Why Doesn’t Google (NASDAQ:GOOG) Buy Growth?

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By Jacob Maslow

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Macbook Pro Retina And Iphone 5S With Google Home Page On The Screen

Part of the reason why Google’s stock has been punished by the market recently is the fact that it has been missing its analyst calls half the time. The company is simply isn’t living up to market expectations as far as growth is concerned.

Don’t get me wrong, Google (NASDAQ:GOOG) is obviously growing. The company is making billions and billions of dollars every single year. Income is not the problem. The problem is that the US stock market operates based on growth, especially in the tech space. You are only awarded with a very attractive stock price if your company can show that it can grow at a fast and sustainable rate.

Sadly, Google’s growth rate has fallen short. This partly explains why Google tends to bend over backwards to make all sorts of wild announcements regarding the far-out technologies it’s investing in. Everything from driverless cars to contact lenses that measure blood sugar and all points in between. This is really all part of the intricate dance of a tech company’s public relations department.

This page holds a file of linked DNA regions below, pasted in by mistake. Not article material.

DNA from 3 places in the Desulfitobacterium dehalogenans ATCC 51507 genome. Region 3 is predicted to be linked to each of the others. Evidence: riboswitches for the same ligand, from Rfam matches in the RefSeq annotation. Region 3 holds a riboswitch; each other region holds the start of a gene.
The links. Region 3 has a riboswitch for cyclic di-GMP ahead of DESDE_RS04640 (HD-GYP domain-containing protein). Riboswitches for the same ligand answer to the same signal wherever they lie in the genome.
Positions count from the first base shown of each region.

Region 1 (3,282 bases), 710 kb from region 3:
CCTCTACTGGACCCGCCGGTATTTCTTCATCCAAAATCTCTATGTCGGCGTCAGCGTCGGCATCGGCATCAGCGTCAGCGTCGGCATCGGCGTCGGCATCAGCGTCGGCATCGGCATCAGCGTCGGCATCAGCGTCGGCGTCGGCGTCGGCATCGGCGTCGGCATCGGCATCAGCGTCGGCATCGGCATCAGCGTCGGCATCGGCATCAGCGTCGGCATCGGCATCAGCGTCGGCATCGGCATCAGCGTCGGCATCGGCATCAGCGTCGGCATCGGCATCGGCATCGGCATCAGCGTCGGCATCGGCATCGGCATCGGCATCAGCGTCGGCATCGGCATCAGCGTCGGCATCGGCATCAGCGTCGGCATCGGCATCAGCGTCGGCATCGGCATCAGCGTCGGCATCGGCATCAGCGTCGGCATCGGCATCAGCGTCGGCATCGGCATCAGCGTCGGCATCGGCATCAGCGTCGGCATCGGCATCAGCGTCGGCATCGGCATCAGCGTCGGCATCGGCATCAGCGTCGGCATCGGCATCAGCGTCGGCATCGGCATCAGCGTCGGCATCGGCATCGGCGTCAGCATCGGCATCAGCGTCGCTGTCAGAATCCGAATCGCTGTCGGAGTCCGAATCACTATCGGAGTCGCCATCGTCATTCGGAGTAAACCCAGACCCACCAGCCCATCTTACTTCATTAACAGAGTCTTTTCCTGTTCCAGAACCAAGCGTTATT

Technology companies are often bought and sold based on different parameters compared to companies in more boring industries. Technology companies are supposed to be visionaries and to look into the future. This is why Google’s press releases tend to read a certain way. This also explains why Tesla Motors commands such a massive premium. It really knows how to play the tech public relations game well.

With that said, you can only value a company on hype for so long. Eventually, growth has to take precedence, and it appears that the stock market is beginning to grow impatient with Google.

If I were a part of Google’s management team, I would start looking at Google as a pharmaceutical company. How do the pharmaceutical companies justify their stock price and pave the way for greater appreciation and stock price? They buy other companies. That’s right. They buy companies that have very promising drugs in the pipeline. In the case of Google, they should start looking to piece together a solid merger and acquisition team that would branch out into mobile technology. Considering how much money Google makes, this should not be a problem. It both have the capital to buy such companies and also the advertising infrastructure to explode those companies’ reach.

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